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Date Permissions Signed

12-2-2016

Date of Award

Fall 2016

Document Type

Masters Thesis

Degree Name

Master of Science (MS)

Department

Biology

First Advisor

Moyer, Craig L.

Second Advisor

Fullerton, Heather

Third Advisor

Kodner, Robin

Fourth Advisor

Schwarz, Dietmar, 1974-

Abstract

The Mariana region exhibits a rich array of hydrothermal venting conditions in a complex geological setting, which provides a natural laboratory to study the influence of local environmental conditions on microbial community structure as well large-scale patterns in microbial biogeography. We used high-throughput amplicon sequencing of the bacterial SSU rRNA gene from 22 microbial mats collected from four hydrothermally active locations along the Mariana Arc and back-arc to explore the structure of lithotrophically-based microbial mat communities in order to better assess the hypothesis that these communities represent hotspots of microbial diversity. The vent effluent was classified as iron- or sulfur-rich corresponding with two distinct community types, dominated by either Zetaproteobacteria or Epsilonproteobacteria, respectively. The Zetaproteobacterial-based communities had the highest richness and diversity, which supports the hypothesis that Zetaproteobacteria are ecosystem engineers. The Epsilonproteobacteria-dominated mats were less abundant and split into two groups based on the prevalence of the genera Sulfurovum/Sulfurimonas or Thioreductor/Lebetimonas, which oxidize or reduce sulfur compounds, respectively. In addition, we also compare two sampling techniques, showing that higher diversity in microbial mats is associated with bulk sampling compared to fine-scale sampling. Overall, we present a comprehensive analysis and new insights into community structure and diversity of the lithotrophically-driven microbial mats from a hydrothermal region associated with high microbial biodiversity.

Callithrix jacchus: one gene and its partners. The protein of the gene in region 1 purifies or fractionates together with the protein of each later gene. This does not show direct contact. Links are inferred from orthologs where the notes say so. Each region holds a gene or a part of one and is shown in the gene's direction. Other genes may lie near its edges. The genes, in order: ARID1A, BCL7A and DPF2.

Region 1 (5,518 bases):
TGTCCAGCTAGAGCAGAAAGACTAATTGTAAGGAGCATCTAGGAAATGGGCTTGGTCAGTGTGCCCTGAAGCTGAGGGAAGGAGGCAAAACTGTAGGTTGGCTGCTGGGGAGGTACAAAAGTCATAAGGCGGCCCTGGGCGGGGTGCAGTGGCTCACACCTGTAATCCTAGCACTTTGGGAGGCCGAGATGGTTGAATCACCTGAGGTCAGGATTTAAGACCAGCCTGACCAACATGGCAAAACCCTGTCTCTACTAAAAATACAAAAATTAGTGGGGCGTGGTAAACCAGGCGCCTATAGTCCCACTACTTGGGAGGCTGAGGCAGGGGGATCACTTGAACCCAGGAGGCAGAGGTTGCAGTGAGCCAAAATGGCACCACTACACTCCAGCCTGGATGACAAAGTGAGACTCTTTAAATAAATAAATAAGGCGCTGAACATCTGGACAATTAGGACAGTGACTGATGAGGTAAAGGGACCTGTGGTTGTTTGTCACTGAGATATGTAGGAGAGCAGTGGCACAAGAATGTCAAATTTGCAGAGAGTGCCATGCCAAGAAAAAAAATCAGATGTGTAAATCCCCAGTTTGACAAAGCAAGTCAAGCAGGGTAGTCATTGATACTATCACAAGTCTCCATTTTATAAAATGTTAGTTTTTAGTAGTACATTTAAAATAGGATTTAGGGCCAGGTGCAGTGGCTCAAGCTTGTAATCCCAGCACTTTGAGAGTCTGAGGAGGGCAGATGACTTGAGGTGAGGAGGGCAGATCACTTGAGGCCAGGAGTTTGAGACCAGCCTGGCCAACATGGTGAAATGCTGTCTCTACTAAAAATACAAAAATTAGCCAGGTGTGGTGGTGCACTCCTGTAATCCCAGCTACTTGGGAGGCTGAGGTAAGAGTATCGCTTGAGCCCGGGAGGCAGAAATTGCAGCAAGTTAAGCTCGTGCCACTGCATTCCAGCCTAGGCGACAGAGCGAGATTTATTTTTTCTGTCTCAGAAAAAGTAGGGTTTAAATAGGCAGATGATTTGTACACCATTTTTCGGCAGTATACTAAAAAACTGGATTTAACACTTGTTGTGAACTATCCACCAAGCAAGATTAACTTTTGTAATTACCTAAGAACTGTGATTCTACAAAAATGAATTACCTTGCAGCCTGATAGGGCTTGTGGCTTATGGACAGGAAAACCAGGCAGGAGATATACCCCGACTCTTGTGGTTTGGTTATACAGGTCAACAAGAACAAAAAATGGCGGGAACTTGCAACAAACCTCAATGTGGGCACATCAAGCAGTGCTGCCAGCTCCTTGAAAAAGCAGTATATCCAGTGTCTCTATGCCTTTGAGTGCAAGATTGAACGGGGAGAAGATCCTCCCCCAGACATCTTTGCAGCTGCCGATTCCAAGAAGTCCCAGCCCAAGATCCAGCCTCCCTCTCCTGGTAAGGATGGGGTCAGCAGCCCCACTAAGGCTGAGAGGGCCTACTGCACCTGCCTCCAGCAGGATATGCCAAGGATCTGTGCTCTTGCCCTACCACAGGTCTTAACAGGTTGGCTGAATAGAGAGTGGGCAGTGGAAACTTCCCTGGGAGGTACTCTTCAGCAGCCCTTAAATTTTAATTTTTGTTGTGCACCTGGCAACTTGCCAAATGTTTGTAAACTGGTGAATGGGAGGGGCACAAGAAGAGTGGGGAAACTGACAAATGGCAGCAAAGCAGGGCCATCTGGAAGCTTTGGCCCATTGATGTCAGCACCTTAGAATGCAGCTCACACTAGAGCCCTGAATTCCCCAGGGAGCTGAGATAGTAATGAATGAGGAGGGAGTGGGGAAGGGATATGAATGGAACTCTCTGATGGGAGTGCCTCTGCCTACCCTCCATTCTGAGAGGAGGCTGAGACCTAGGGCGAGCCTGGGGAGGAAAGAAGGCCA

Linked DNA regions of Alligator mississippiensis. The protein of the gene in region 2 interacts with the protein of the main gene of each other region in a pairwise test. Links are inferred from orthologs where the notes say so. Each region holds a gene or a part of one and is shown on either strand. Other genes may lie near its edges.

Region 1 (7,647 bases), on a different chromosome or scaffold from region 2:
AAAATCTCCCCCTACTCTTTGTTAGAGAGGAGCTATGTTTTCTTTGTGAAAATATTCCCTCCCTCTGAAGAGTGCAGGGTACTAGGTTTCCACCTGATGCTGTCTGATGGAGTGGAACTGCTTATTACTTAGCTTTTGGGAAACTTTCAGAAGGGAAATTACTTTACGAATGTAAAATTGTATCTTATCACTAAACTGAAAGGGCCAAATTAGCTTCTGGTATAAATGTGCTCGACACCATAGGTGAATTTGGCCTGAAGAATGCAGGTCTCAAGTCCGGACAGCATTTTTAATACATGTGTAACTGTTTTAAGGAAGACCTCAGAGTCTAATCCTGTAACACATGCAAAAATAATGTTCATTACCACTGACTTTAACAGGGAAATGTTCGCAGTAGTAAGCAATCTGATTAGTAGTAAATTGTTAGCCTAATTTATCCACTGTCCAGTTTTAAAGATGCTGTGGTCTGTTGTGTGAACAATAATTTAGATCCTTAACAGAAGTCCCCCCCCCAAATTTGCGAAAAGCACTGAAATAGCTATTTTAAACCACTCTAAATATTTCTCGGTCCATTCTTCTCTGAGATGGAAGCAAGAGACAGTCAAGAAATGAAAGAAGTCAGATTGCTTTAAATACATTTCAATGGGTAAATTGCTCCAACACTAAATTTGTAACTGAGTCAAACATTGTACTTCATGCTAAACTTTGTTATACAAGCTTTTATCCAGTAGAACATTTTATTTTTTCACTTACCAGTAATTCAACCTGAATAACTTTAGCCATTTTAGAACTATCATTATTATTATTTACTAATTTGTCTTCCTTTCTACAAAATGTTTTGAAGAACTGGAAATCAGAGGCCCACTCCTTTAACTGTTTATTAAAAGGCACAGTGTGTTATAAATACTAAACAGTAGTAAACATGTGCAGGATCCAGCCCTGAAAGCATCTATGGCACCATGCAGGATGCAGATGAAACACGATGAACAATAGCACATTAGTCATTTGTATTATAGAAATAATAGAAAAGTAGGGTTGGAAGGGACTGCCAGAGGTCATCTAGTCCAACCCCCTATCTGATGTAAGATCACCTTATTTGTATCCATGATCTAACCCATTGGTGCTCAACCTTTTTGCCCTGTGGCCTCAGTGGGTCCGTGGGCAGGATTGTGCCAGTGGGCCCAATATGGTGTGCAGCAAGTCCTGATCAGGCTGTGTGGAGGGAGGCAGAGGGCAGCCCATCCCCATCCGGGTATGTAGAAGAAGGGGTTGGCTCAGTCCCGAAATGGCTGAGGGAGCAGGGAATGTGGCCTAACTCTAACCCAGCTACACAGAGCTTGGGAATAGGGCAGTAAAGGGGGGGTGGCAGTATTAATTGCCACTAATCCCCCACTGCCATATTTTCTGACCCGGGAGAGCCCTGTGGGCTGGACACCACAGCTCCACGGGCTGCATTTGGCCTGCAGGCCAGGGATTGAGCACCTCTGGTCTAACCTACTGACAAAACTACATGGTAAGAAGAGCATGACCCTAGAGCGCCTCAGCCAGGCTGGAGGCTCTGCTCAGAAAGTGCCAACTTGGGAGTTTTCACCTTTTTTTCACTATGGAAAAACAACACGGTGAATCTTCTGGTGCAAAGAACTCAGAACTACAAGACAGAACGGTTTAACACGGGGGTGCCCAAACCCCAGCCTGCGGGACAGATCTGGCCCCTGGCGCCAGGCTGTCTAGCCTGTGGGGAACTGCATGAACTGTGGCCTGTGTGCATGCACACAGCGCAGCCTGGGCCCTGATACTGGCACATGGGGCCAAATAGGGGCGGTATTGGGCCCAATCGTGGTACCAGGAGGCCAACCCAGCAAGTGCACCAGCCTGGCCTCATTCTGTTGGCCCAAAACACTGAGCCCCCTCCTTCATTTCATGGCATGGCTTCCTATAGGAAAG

Type

Text

Publisher

Western Washington University

OCLC Number

966351026

Digital Format

application/pdf

Geographic Coverage

Mariana Trench

Genre/Form

Academic theses

Language

English

Rights

Copying of this thesis in whole or in part is allowable only for scholarly purposes. It is understood, however, that any copying or publication of this thesis for commercial purposes, or for financial gain, shall not be allowed without the author's written permission.

Included in

Biology Commons

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